Data Science Day 2022

After a two-year break, on 18 May 2022, the 4th Data Science Day Jena took place. The Friedrich-Schiller University is hosting this mini-conference format annually.

Xceptance presented this year a closer look at the data that is collected and processed during load and performance testing. René Schwietzke, Managing Director of Xceptance, talked about the challenges to capture the right data as well as translate the collected data into meaningful results. 

A load test simulates millions of user interactions with a website and therefore is capturing huge amounts of data points. These have to be transformed into a few numbers to make the result of the test easy to communicate but still preserve important details. The talk started with typical business requirements and expectations of the target groups of a load test. It showed the data XLT captures and the dimensions which later drive the data reduction. A few example data series demonstrated the challenges behind the data reduction and what numbers are finally used to satisfy the requirements.

An example load test result illustrated the talk with real data. That example test run created about 17,500 data rows per second which contain about 293,000 data points. The entire test result consists of 3.2 billion data points. This massive data set is turned into a consumable report by XLT in less than six minutes. 

For everyone with an interest in data science, this presentation also offers ideas for research in regard to unsolved data challenges. There might be even some Master’s and Bachelor’s theses topics waiting for you. 

You can find a recording of the presentation below (courtesy of Thüringer Universitäts- und Landesbibliothek Jena).

This is the accompanying slide deck. It is a Reveal.js-based. You can navigate with the spacebar and the arrow keys.

Picture of the presentation


2020 – One Year, One Picture

One Picture Says It All

If we can only use one picture to symbolize 2020, this might just be it. Working from home and video conferences are now the new normal.

Happy Holidays, Merry Christmas, and a Happy and Healthy 2021, because we all need that.

iJUG-Magazin Java aktuell – High Performance Java

Java Aktuell Cover Issue 2/2020
Java aktuell 2/2020

After our presentation at the JUG Saxony Day in 2019, we have been asked to turn the talk into an article for the iJUG-Magazin Java aktuell. The February 2020 issue just got published and features this article. So get yourself the latest Java Aktuell or, if you just want to check out the article, use this link to the PDF and enjoy. The article is in German.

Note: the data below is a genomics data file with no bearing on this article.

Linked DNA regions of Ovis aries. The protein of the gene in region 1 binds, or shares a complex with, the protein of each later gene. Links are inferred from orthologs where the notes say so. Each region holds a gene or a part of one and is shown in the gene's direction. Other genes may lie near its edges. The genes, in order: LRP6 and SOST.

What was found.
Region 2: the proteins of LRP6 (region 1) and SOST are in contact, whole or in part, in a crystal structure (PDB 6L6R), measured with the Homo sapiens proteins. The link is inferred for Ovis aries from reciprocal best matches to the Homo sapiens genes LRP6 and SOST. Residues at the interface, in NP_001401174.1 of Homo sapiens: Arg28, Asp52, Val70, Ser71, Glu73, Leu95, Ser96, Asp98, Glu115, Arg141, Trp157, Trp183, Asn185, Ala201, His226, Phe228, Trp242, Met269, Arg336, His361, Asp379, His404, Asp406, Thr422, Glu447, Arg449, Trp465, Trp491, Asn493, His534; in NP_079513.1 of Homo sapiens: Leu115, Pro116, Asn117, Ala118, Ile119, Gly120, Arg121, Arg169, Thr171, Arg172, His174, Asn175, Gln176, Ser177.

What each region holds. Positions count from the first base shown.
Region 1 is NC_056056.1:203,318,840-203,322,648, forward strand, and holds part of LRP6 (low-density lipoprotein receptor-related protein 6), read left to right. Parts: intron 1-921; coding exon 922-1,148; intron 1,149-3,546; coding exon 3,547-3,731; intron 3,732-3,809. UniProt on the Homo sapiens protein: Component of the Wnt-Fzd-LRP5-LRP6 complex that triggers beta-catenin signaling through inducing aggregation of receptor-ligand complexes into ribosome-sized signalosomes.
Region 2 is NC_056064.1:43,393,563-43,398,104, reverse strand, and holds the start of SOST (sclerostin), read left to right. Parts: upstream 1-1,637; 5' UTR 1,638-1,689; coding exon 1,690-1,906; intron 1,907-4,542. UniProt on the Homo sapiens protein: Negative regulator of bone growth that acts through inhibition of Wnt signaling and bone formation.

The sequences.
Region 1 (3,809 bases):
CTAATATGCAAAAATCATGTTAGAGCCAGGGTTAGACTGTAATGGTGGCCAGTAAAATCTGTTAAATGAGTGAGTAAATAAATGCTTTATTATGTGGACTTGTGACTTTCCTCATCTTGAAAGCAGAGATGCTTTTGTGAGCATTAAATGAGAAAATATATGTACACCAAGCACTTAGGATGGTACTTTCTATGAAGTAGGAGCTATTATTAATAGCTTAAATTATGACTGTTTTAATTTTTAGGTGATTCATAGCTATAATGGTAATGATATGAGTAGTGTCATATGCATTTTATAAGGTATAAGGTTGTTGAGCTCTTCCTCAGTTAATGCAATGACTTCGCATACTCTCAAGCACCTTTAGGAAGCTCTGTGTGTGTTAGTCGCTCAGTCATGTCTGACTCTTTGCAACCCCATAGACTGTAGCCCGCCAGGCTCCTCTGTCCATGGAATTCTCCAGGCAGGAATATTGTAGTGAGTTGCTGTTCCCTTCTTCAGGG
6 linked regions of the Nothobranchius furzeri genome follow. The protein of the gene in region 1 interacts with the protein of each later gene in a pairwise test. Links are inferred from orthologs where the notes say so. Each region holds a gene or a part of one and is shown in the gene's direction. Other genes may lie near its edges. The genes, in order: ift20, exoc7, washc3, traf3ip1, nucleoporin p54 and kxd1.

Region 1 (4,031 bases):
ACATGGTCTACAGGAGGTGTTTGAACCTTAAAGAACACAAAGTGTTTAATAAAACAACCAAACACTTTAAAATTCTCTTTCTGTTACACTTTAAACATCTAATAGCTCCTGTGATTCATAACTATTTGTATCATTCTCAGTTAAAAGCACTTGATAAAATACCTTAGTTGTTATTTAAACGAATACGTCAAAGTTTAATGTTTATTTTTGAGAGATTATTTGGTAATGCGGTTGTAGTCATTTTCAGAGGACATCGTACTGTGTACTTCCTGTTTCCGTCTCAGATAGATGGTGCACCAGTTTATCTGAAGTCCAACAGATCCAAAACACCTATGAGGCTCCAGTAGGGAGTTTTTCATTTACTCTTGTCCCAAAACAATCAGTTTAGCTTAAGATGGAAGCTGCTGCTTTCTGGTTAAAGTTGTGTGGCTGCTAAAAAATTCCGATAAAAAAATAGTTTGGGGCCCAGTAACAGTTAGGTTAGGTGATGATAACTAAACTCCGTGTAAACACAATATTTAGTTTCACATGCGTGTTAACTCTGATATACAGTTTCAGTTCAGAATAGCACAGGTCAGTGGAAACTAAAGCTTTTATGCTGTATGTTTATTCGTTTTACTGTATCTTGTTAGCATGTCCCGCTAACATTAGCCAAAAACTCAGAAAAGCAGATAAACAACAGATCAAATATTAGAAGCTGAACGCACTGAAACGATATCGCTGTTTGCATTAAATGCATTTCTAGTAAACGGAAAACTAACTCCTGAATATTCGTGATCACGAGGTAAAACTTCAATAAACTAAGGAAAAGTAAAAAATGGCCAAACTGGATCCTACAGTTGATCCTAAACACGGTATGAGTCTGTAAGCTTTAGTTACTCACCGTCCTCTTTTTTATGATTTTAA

High Performance Java – Hinter den Kulissen von Java

Die Zeiten, in denen Java der langsame Bytecode-Interpreter war, sind lange vorbei. Die JVM nutzt viele Tricks, um Code effizient auszuführen, und transformiert und optimiert Java-Code auf die ausführende Hardware. Mit etwas Wissen über diese Prozesse kann man vermeiden, dass man gegen die JVM arbeitet, und gleichzeitig mehr Geschwindigkeit erreichen. Selbst wenn man nicht die letzte Mikrosekunde jagt, ist es interessant zu sehen, welche Techniken die JVM einsetzt, um die Ausführungsumgebung besser zu verstehen.

Comments are very welcome.

BOM – Byte Order Mark

Because we encountered another hidden encoding issue as part of test data, here are some information about BOM and why this might be interesting in general for everyone working with a computer beyond Excel and Word.

Before you educate yourself, here is the tool to own to see such a problem easily. Most of all editors hide that information and so you might scratch your head why some data is failing with strange error messages. Get xxd and you will see with other eyes:

xxd /tmp/2018-01.csv 
0000000: efbb bf23 4375 7374 6f6d 6572 204e 756d  ...#Customer Num
0000010: 6265 722c 5265 6164 204f 6e2c 506f 7765  ber,Read On,Powe
0000020: 7220 4d65 7465 7220 5265 6164 696e 670d  r Meter Reading.
0000030: 0a30 3030 312c 3230 3138 2d30 352d 3032  .0001,2018-05-02
0000040: 2c35 3030 0d0a                           ,500..

The first marked bytes are the magic and now head over to the Wikipedia to read more about BOM: https://en.wikipedia.org/wiki/Byte_order_mark